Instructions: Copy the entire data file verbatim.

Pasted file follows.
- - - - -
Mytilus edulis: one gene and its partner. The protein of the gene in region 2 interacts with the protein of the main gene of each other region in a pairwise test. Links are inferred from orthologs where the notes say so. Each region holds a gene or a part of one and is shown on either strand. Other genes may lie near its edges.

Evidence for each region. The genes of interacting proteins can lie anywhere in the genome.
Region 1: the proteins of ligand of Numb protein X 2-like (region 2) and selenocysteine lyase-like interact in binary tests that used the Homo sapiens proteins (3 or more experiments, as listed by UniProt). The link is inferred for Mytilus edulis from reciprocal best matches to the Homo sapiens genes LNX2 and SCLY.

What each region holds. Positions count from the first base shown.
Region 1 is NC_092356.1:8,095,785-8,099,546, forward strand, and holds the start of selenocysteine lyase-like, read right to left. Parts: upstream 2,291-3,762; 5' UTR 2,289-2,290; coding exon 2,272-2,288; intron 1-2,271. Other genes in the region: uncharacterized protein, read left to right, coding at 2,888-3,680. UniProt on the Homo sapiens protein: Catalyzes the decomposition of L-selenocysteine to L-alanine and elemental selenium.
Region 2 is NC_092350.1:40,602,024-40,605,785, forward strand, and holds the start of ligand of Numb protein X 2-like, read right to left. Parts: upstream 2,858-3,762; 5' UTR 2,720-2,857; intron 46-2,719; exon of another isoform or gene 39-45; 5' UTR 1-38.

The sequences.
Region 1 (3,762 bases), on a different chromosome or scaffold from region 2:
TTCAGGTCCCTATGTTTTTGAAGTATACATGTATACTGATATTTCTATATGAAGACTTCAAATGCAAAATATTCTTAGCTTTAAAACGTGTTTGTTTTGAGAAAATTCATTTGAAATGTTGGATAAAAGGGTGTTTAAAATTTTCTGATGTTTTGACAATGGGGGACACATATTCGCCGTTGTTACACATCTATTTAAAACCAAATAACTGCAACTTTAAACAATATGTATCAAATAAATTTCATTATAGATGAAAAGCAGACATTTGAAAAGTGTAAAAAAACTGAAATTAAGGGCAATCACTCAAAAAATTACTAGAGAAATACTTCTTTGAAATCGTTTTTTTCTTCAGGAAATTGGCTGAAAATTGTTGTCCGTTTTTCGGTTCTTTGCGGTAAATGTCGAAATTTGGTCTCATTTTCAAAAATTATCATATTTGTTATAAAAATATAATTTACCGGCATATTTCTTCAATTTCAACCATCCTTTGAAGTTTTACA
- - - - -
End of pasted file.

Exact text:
Mytilus edulis: one gene and its partner. The protein of the gene in region 2 interacts with the protein of the main gene of each other region in a pairwise test. Links are inferred from orthologs where the notes say so. Each region holds a gene or a part of one and is shown on either strand. Other genes may lie near its edges.

Evidence for each region. The genes of interacting proteins can lie anywhere in the genome.
Region 1: the proteins of ligand of Numb protein X 2-like (region 2) and selenocysteine lyase-like interact in binary tests that used the Homo sapiens proteins (3 or more experiments, as listed by UniProt). The link is inferred for Mytilus edulis from reciprocal best matches to the Homo sapiens genes LNX2 and SCLY.

What each region holds. Positions count from the first base shown.
Region 1 is NC_092356.1:8,095,785-8,099,546, forward strand, and holds the start of selenocysteine lyase-like, read right to left. Parts: upstream 2,291-3,762; 5' UTR 2,289-2,290; coding exon 2,272-2,288; intron 1-2,271. Other genes in the region: uncharacterized protein, read left to right, coding at 2,888-3,680. UniProt on the Homo sapiens protein: Catalyzes the decomposition of L-selenocysteine to L-alanine and elemental selenium.
Region 2 is NC_092350.1:40,602,024-40,605,785, forward strand, and holds the start of ligand of Numb protein X 2-like, read right to left. Parts: upstream 2,858-3,762; 5' UTR 2,720-2,857; intron 46-2,719; exon of another isoform or gene 39-45; 5' UTR 1-38.

The sequences.
Region 1 (3,762 bases), on a different chromosome or scaffold from region 2:
TTCAGGTCCCTATGTTTTTGAAGTATACATGTATACTGATATTTCTATATGAAGACTTCAAATGCAAAATATTCTTAGCTTTAAAACGTGTTTGTTTTGAGAAAATTCATTTGAAATGTTGGATAAAAGGGTGTTTAAAATTTTCTGATGTTTTGACAATGGGGGACACATATTCGCCGTTGTTACACATCTATTTAAAACCAAATAACTGCAACTTTAAACAATATGTATCAAATAAATTTCATTATAGATGAAAAGCAGACATTTGAAAAGTGTAAAAAAACTGAAATTAAGGGCAATCACTCAAAAAATTACTAGAGAAATACTTCTTTGAAATCGTTTTTTTCTTCAGGAAATTGGCTGAAAATTGTTGTCCGTTTTTCGGTTCTTTGCGGTAAATGTCGAAATTTGGTCTCATTTTCAAAAATTATCATATTTGTTATAAAAATATAATTTACCGGCATATTTCTTCAATTTCAACCATCCTTTGAAGTTTTACA